Last week, Meridian reader “Curious” asked us how LDS families keep favoritism from creeping into their relationships with siblings and children.  I thought it was a great question, and I expected a respectable response.  That shows you how much I know!

Either LDS families show no favoritism or they aren’t copping to it, because I got a grand total of two responses this week.  That, by far, is an all-time record low.  Needless to say, I was somewhat grateful for the two responses I got!

Let’s see what these two readers have to say, and then we’ll pose another question for a new topic next week.  And readers, if you have a topic you want discussed, please send it to [email protected].  If we keep running through topics at this speed, I’m going to be bone dry by the end of the month.

Here are the two responses to “Curious” on the subject of favoritism:

I’ve noticed the whole idea of favoring a certain child backfires.  The one that is favored is not liked much by the other siblings and it really isn’t the child’s fault.  When parents obviously favor one child in a family, it hurts that child and his relationship with the others.

Anonymous

You’re right, Anonymous.  When there’s one “Golden Child” in a family, the children who don’t measure up and don’t know why they don’t measure up can develop a resentment against the favored one, as well as hostility toward the parents who have favorites, and even hostility toward themselves for not being good enough.  Favoritism is never a good idea.

At least, that’s what I thought before I read the next letter:

In my family growing up, my brother was favored.  Over and over.   It was never done intentionally, but still it happened.   So I have worked very hard to avoid it and stop it when I see it.   

Although I believe what Elder Oaks said in a talk recently — that favoring a child who does what he should do is no different than when the Lord favors his children that obey him — I defend, support, cheer, and appreciate a child who may walk to a different drum and may not get the praise of my husband or the world.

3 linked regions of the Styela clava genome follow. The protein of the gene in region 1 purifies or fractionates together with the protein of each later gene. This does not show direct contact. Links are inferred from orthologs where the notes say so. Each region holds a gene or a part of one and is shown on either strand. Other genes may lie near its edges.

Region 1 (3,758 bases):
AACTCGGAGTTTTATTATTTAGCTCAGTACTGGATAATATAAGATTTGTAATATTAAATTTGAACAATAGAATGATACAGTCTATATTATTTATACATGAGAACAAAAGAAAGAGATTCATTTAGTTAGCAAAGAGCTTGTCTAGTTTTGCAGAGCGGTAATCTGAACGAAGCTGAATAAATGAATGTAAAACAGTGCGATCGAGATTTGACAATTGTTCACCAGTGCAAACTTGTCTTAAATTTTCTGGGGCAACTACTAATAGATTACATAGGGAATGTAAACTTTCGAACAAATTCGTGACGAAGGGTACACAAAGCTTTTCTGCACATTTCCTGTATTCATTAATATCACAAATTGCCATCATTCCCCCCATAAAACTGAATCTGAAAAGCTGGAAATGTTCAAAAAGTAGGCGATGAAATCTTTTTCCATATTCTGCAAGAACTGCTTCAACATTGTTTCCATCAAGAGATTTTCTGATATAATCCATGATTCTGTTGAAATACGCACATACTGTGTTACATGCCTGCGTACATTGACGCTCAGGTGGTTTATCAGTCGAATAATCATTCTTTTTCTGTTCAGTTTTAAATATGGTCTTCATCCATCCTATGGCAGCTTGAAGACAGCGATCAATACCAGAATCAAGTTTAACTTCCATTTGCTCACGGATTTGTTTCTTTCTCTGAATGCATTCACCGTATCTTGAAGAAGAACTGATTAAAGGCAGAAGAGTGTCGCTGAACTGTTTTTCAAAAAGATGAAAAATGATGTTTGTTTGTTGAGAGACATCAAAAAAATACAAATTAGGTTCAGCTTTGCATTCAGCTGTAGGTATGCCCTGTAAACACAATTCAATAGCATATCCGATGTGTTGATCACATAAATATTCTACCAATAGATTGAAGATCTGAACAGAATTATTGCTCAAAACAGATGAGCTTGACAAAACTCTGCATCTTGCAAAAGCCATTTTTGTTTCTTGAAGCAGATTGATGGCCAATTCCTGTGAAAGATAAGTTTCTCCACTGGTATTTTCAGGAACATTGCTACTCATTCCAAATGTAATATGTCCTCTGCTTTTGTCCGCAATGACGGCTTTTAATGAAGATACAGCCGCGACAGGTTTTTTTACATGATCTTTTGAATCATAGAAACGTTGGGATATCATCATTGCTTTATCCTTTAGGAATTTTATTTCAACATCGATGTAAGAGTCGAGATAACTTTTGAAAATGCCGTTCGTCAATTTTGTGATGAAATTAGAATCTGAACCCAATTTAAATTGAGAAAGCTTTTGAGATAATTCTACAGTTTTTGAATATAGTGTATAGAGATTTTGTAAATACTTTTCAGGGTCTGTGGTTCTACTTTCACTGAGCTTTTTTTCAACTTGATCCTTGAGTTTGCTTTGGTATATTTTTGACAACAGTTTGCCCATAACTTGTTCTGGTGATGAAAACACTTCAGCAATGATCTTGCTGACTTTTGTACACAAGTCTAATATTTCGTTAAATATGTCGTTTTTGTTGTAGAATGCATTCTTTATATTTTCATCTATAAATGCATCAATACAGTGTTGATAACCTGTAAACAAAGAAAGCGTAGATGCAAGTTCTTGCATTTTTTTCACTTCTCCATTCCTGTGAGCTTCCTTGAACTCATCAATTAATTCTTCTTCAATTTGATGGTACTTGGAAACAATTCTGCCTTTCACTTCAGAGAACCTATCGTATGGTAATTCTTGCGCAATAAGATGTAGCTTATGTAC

I also make it a point to develop the best relationship I can with each child.  We do things that depend on their and my shared interests. I try to always find time to listen to things that are important to each of my children.   I tone down lavish gifts when they are not fair or warranted.   I also encourage my husband to also seek out things to do with each of our children.  For him, this is easier with some than others.  But I encourage it for each. 

It isn’t easy.  But the results of favoring are hard on everyone.  Kids who are favored get a warped idea of how life will treat them.  And kids who are overlooked can become cynical and mean.   

You can help your underappreciated niece by making your niece feel special.  Explaining may also help her understand it is not her fault.  She needs to know that she is not responsible for being overlooked.  I dare say the princess will hit a wall soon enough and need to be able to readjust her outlook on life.  My brother had to change his major in college, and then spent years in humbling employment situations because he thought he was smarter and better than he really was.   Finally now in middle age he is getting the picture. 

Experienced 

Experienced, it hadn’t occurred to me that the Lord can and does favor his children who love and serve him, even though the scriptures clearly state that.  Elder Oaks certainly has insight that the rest of us overlook!  Thanks for bringing that up.

I really liked your comment, “I tone down lavish gifts when they are not fair or warranted.”  If you  missed Meridian’s cover story on Friday, The Parenting Problem Called Entitlement,” there were some chilling stories in it that showed what happens to even little children when they are given lavish gifts that are not fair or warranted — and this occurs even when one child is not being singled out as a favorite.  Do yourself a favor and read that article, readers.  It’s a real eye-opener.

Since the topic of favoritism burned out before it even got started, a Meridian reader has an entirely different question to pose to all of you.  Here it is:

In our family, R-rated movies (and lots of PG-13 movies) are out of bounds. But what about books? In filtering books that our children read, where should we draw the line between just plain bad versus safe exposure to what they’ll be learning about later without a parent nearby?

Flummoxed in Florida

As a person whose nonmember mother passed on a lot of eye-scorching literature for me to read when I was a teenager, I can attest that there’s some pretty grubby stuff out there for young people and old people to read.  Parents, how do you draw the line in your family?  Are your children allowed to read whatever they choose, or do you screen their books just as you do their movies?  Enquiring minds want to know!

 If you have any responses for Flummoxed in Florida — and I hope you do — please send them to [email protected].  Put something in your subject line to indicate your letter isn’t spam.   Remember — we want to hear from you.

Until next time — Kathy

 “Books are the carriers of civilization. Without books, history is silent, literature dumb,science crippled, thought and speculation at a standstill.”

 Barbara W. Tuchman